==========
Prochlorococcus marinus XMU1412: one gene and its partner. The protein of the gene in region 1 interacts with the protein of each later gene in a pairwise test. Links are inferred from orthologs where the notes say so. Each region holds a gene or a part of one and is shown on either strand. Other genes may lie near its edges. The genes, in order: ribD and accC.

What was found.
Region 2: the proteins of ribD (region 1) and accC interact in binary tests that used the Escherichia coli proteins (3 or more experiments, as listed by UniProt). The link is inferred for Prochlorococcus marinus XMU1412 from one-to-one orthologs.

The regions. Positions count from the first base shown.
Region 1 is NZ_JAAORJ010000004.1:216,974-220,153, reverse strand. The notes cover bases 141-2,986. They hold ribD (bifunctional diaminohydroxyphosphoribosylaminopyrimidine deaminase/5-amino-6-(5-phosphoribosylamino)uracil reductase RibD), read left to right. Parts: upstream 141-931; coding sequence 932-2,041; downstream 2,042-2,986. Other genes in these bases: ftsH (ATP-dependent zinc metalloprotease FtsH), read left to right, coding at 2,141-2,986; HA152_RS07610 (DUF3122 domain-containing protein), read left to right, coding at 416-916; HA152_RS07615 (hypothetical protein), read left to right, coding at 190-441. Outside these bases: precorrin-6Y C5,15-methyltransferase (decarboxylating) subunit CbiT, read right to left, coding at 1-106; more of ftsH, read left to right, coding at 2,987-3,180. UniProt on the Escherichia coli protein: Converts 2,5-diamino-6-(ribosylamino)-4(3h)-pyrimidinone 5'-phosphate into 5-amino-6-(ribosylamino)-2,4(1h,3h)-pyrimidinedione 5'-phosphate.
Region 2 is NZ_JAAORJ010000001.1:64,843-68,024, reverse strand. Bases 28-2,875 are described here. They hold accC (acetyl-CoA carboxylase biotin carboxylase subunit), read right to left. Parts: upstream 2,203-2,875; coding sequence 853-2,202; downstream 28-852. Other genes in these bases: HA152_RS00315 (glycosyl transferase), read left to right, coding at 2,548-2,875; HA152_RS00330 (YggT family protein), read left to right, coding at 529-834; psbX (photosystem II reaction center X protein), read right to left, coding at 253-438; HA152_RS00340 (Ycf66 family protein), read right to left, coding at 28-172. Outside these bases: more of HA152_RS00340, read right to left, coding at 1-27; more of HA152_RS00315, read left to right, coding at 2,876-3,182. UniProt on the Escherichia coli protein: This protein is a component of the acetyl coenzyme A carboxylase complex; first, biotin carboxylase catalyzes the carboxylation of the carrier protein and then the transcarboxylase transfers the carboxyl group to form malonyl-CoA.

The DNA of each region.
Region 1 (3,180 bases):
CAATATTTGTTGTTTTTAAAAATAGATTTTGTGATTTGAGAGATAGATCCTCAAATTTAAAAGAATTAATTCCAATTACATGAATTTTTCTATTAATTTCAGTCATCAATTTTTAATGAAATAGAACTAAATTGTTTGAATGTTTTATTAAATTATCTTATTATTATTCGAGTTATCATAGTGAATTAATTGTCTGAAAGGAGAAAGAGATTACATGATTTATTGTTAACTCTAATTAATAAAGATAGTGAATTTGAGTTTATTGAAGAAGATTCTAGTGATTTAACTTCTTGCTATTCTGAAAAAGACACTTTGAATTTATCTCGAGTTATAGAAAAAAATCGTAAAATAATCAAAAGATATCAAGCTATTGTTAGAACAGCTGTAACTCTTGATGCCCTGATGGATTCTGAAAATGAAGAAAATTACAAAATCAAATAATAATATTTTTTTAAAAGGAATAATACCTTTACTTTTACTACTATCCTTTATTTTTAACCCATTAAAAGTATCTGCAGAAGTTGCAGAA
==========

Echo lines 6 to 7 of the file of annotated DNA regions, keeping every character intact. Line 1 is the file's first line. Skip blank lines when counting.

Region 2 is NZ_JAAORJ010000001.1:64,843-68,024, reverse strand. Bases 28-2,875 are described here. They hold accC (acetyl-CoA carboxylase biotin carboxylase subunit), read right to left. Parts: upstream 2,203-2,875; coding sequence 853-2,202; downstream 28-852. Other genes in these bases: HA152_RS00315 (glycosyl transferase), read left to right, coding at 2,548-2,875; HA152_RS00330 (YggT family protein), read left to right, coding at 529-834; psbX (photosystem II reaction center X protein), read right to left, coding at 253-438; HA152_RS00340 (Ycf66 family protein), read right to left, coding at 28-172. Outside these bases: more of HA152_RS00340, read right to left, coding at 1-27; more of HA152_RS00315, read left to right, coding at 2,876-3,182. UniProt on the Escherichia coli protein: This protein is a component of the acetyl coenzyme A carboxylase complex; first, biotin carboxylase catalyzes the carboxylation of the carrier protein and then the transcarboxylase transfers the carboxyl group to form malonyl-CoA.

The DNA of each region.